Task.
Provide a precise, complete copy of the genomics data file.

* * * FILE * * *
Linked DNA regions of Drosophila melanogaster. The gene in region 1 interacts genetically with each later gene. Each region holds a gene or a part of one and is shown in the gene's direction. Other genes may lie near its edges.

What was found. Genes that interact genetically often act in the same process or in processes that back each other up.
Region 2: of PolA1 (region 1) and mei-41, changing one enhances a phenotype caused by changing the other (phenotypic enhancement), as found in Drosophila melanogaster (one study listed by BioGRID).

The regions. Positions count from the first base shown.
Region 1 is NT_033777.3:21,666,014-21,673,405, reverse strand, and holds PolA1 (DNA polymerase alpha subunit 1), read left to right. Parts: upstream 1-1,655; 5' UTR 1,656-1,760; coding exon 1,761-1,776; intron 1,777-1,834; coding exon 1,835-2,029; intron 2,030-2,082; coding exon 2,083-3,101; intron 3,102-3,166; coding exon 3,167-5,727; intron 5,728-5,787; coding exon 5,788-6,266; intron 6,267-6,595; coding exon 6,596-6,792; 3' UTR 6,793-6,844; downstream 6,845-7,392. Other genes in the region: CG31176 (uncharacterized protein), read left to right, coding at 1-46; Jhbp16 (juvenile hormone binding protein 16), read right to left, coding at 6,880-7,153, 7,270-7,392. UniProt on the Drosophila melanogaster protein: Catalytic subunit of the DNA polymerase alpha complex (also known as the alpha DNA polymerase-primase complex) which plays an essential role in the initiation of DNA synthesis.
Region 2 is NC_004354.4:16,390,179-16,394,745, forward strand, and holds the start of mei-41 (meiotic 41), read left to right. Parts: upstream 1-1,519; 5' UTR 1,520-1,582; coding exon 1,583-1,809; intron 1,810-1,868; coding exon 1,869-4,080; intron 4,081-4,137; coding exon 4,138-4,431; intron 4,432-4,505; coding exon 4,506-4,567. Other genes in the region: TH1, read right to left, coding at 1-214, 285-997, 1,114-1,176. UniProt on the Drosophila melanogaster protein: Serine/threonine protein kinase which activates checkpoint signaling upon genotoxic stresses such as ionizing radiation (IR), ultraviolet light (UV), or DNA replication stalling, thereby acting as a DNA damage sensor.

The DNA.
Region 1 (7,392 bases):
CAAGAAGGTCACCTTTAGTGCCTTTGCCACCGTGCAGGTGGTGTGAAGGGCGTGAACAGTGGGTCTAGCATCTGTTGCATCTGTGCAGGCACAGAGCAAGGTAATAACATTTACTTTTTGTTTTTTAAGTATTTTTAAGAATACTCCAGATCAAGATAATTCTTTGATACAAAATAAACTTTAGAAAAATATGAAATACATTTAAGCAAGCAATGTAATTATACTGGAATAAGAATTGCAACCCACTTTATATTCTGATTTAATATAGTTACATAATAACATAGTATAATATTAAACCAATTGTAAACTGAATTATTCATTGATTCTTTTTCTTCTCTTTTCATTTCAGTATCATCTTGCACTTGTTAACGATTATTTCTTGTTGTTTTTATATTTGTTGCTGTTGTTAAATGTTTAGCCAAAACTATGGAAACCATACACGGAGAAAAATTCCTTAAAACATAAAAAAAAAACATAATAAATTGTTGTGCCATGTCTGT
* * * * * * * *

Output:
Linked DNA regions of Drosophila melanogaster. The gene in region 1 interacts genetically with each later gene. Each region holds a gene or a part of one and is shown in the gene's direction. Other genes may lie near its edges.

What was found. Genes that interact genetically often act in the same process or in processes that back each other up.
Region 2: of PolA1 (region 1) and mei-41, changing one enhances a phenotype caused by changing the other (phenotypic enhancement), as found in Drosophila melanogaster (one study listed by BioGRID).

The regions. Positions count from the first base shown.
Region 1 is NT_033777.3:21,666,014-21,673,405, reverse strand, and holds PolA1 (DNA polymerase alpha subunit 1), read left to right. Parts: upstream 1-1,655; 5' UTR 1,656-1,760; coding exon 1,761-1,776; intron 1,777-1,834; coding exon 1,835-2,029; intron 2,030-2,082; coding exon 2,083-3,101; intron 3,102-3,166; coding exon 3,167-5,727; intron 5,728-5,787; coding exon 5,788-6,266; intron 6,267-6,595; coding exon 6,596-6,792; 3' UTR 6,793-6,844; downstream 6,845-7,392. Other genes in the region: CG31176 (uncharacterized protein), read left to right, coding at 1-46; Jhbp16 (juvenile hormone binding protein 16), read right to left, coding at 6,880-7,153, 7,270-7,392. UniProt on the Drosophila melanogaster protein: Catalytic subunit of the DNA polymerase alpha complex (also known as the alpha DNA polymerase-primase complex) which plays an essential role in the initiation of DNA synthesis.
Region 2 is NC_004354.4:16,390,179-16,394,745, forward strand, and holds the start of mei-41 (meiotic 41), read left to right. Parts: upstream 1-1,519; 5' UTR 1,520-1,582; coding exon 1,583-1,809; intron 1,810-1,868; coding exon 1,869-4,080; intron 4,081-4,137; coding exon 4,138-4,431; intron 4,432-4,505; coding exon 4,506-4,567. Other genes in the region: TH1, read right to left, coding at 1-214, 285-997, 1,114-1,176. UniProt on the Drosophila melanogaster protein: Serine/threonine protein kinase which activates checkpoint signaling upon genotoxic stresses such as ionizing radiation (IR), ultraviolet light (UV), or DNA replication stalling, thereby acting as a DNA damage sensor.

The DNA.
Region 1 (7,392 bases):
CAAGAAGGTCACCTTTAGTGCCTTTGCCACCGTGCAGGTGGTGTGAAGGGCGTGAACAGTGGGTCTAGCATCTGTTGCATCTGTGCAGGCACAGAGCAAGGTAATAACATTTACTTTTTGTTTTTTAAGTATTTTTAAGAATACTCCAGATCAAGATAATTCTTTGATACAAAATAAACTTTAGAAAAATATGAAATACATTTAAGCAAGCAATGTAATTATACTGGAATAAGAATTGCAACCCACTTTATATTCTGATTTAATATAGTTACATAATAACATAGTATAATATTAAACCAATTGTAAACTGAATTATTCATTGATTCTTTTTCTTCTCTTTTCATTTCAGTATCATCTTGCACTTGTTAACGATTATTTCTTGTTGTTTTTATATTTGTTGCTGTTGTTAAATGTTTAGCCAAAACTATGGAAACCATACACGGAGAAAAATTCCTTAAAACATAAAAAAAAAACATAATAAATTGTTGTGCCATGTCTGT